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What to expect when you volunteer for a COVID-19 vaccine trial

From a standard checkup to the injection, the following is an account of the process for becoming a coronavirus vaccine volunteer.

KNOXVILLE, Tenn. — When WBIR’s Robin Wilhoit decided to volunteer for an experimental COVID-19 vaccine trial, she wanted to document the process to provide a first-hand account.

She is participating in the trial run by pharmaceutical giant, Pfizer, through Volunteer Research Group at UT Medical Center. 

"You know, I'm not nervous. I'm actually excited. I think we all feel helpless in this day and time, and the way I look at it is, this is just one little thing that I can do that will hopefully make a difference," Robin said before entering the medical center for her first visit.

The following is an account of what happens when you volunteer for a vaccine trial.

For more on Robin's vaccine trial experience: click here

Upon entering the medical center, you fill out a 25-page consent form, which explains the study, those who qualify and possible side effects, the most common being: soreness at the injection site and a fever that lasts for roughly 24 hours.

At this point, you move on to a temperature check, a health questionnaire, a vitals check to monitor blood pressure and heart rate and a blood test.

Then comes a nose swab coronavirus test. If the test comes back negative, you move on to a physical exam.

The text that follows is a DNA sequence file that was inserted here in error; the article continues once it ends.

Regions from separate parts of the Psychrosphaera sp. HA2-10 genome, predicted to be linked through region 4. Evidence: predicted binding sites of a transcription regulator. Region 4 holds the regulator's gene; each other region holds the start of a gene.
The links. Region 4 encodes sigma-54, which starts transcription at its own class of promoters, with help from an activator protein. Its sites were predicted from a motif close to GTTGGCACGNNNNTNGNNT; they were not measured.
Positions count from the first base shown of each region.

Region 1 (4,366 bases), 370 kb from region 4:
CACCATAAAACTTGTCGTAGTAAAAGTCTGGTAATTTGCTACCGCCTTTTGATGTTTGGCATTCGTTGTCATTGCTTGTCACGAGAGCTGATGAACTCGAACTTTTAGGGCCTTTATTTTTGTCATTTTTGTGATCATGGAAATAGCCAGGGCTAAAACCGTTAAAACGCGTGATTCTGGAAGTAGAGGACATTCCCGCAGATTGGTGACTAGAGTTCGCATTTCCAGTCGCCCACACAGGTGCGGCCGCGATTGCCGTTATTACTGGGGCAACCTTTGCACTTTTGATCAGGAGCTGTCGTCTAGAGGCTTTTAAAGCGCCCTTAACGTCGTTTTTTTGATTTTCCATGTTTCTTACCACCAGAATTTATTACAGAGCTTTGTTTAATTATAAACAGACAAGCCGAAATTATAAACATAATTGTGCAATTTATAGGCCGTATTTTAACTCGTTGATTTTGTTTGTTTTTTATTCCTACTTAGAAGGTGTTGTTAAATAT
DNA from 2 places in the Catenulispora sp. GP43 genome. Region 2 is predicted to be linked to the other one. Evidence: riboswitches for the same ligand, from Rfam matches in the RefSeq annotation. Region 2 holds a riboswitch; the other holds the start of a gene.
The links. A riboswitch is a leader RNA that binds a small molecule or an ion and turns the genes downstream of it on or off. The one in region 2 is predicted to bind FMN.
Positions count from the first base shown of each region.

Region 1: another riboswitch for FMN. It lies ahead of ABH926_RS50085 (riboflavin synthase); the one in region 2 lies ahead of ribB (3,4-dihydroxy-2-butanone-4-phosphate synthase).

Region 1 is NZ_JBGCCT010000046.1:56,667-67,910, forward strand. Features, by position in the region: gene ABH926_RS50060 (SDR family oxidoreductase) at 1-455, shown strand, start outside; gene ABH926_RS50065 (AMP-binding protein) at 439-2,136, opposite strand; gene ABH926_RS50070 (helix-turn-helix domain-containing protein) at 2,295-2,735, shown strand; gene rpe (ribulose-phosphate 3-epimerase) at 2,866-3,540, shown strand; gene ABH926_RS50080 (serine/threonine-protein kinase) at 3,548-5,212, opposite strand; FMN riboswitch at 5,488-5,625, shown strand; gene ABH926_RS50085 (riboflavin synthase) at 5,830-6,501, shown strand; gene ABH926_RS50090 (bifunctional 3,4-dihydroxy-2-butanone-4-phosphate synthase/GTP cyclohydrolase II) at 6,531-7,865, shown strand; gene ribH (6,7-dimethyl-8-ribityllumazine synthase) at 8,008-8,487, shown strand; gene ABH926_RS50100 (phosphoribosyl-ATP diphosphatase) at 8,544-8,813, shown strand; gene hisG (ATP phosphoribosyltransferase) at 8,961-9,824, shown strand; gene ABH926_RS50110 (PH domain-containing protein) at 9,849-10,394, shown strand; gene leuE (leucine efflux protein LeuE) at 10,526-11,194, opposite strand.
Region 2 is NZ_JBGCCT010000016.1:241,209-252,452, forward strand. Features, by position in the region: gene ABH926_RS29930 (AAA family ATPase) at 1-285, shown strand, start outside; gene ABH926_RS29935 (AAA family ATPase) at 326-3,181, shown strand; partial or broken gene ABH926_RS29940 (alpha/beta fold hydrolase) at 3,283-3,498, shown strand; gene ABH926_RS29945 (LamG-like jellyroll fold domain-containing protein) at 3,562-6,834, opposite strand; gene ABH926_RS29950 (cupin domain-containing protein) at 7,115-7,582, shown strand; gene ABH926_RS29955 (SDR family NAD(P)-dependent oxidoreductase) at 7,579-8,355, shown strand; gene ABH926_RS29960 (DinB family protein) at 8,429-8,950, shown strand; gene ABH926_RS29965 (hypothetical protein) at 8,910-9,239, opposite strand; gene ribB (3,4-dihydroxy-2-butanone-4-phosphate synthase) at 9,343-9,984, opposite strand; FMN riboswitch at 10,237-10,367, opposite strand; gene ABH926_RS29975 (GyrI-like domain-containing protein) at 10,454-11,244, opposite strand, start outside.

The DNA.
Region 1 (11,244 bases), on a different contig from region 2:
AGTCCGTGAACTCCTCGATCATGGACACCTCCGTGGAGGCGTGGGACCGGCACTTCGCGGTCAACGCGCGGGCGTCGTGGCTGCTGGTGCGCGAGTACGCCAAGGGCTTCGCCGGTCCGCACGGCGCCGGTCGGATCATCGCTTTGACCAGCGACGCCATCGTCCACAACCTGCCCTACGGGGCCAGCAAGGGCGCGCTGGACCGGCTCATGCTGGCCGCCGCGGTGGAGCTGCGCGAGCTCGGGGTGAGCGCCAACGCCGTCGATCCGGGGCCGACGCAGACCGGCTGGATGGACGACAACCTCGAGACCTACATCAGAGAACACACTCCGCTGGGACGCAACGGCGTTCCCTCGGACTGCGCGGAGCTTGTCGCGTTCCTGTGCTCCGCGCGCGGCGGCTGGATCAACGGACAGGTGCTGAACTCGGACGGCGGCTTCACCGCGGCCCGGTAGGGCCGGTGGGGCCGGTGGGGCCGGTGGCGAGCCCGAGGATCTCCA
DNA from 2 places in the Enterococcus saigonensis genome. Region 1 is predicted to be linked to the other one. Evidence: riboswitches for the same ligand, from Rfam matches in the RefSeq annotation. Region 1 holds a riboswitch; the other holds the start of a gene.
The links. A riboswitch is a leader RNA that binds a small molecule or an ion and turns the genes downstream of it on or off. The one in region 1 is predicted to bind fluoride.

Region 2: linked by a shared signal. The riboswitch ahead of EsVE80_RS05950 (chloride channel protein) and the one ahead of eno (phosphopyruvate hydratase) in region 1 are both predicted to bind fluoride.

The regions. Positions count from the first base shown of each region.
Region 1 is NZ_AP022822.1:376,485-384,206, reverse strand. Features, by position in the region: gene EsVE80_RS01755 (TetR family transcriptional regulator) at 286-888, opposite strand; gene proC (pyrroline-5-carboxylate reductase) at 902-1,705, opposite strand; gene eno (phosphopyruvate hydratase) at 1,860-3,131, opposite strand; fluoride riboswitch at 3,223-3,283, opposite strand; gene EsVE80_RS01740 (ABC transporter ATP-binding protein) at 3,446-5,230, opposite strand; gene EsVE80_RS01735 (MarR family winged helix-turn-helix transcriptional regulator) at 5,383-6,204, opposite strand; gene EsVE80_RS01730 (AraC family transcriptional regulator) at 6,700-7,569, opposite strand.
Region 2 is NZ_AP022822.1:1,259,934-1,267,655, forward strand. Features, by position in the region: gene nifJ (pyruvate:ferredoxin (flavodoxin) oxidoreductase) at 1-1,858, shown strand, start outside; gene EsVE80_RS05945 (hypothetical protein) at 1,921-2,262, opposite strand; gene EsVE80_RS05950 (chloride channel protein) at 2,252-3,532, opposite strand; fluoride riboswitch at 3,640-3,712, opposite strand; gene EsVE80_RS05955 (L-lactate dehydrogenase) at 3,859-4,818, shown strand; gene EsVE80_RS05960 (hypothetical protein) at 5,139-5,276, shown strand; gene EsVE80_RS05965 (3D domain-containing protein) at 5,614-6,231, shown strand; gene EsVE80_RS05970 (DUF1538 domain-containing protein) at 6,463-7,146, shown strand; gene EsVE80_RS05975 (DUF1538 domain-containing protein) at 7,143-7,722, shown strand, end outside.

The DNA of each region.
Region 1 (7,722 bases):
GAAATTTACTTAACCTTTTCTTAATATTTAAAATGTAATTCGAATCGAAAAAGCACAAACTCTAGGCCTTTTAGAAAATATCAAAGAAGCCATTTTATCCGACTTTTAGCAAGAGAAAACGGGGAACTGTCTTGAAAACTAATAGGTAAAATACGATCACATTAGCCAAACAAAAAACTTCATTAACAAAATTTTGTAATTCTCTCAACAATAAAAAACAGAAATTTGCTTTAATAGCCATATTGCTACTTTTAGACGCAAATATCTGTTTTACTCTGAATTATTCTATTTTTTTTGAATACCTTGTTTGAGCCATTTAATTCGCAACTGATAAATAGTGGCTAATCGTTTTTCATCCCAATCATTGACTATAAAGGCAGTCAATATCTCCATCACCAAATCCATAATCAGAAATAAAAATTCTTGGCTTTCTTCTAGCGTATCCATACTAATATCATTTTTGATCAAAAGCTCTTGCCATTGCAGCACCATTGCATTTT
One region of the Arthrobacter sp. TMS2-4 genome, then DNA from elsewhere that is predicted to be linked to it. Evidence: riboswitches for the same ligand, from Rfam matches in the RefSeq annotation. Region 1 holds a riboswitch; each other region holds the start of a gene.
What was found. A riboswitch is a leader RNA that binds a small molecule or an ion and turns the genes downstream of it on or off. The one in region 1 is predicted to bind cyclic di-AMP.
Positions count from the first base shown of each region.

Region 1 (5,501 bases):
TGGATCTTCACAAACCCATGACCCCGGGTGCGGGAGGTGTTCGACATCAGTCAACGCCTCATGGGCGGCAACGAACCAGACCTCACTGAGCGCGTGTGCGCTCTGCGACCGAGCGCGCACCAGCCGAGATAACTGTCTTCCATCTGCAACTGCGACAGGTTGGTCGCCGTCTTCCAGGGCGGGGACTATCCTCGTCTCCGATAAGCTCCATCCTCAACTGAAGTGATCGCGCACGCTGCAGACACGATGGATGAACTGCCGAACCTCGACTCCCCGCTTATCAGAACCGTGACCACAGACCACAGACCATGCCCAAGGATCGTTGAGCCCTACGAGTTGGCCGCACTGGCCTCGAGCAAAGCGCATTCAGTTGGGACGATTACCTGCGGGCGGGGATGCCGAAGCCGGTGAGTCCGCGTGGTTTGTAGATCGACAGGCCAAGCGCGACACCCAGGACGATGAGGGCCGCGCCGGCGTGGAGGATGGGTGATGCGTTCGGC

Once the doctors determine you have the green light to participate in the vaccine trial, it is a waiting game.

"It's a process. It takes a couple of hours," Robin said. 

Pharmacists at the hospital then start preparing the vaccine and it becomes a waiting game. Each vaccine has five doses and is stored at -80 degrees. They must wait for the vaccine vial to thaw and for five participants to arrive so no dose is wasted.

"That does extend your stay, if you will, through this process. But the way I look at it is, it's worth every minute of it because in the end what we're doing is trying to find a vaccine that works," Robin said.

Each dose is randomized and each participant has a 50/50 chance of getting the experimental vaccine or a placebo injection. Since the trial is a double-blind study, only the pharmacist administering the vaccine knows whether the participant is receiving the real vaccine or the placebo.

Once the injection is ready, a pharmacist administers the vaccine to the participant. 

It is important to note that the vaccine does not contain the coronavirus so you will not be injected with the virus. 

"There was a little pinch, if you will, and a little tingly I felt as it was going forth," Robin said shortly after getting the vaccine.

More information on this particular type of vaccine can be found here: 

You then wait for 30 minutes under observation to make sure you do not have an adverse reaction to the injection.

During the wait, you are given instructions for the next part of the study. Every day for the next week at 8 p.m. you fill out a diary through an app on your phone. 

In this diary, you record your temperature and any potential side effects using a kit provided by the hospital containing a thermometer and paper wheel that can be used to measure any swelling at the injection site.

You also have a contact number for nurses at the medical center who can be reached 24/7 if you start showing any symptoms of COVID-19.

For the next week, you monitor your body’s response to the injection and record it on the app.

Robin said her only side effect after her first dose was a little tenderness at the injection site.

"It's not so sore that it's going to keep me from doing my daily activities by any means, but it's not a situation where I'm gonna want to go out and lift weights or anything like that," Robin said in a video diary the morning after her first shot.

She said the soreness was gone within a day.

After roughly a month, you will be scheduled for the second and final dose of the trial. 


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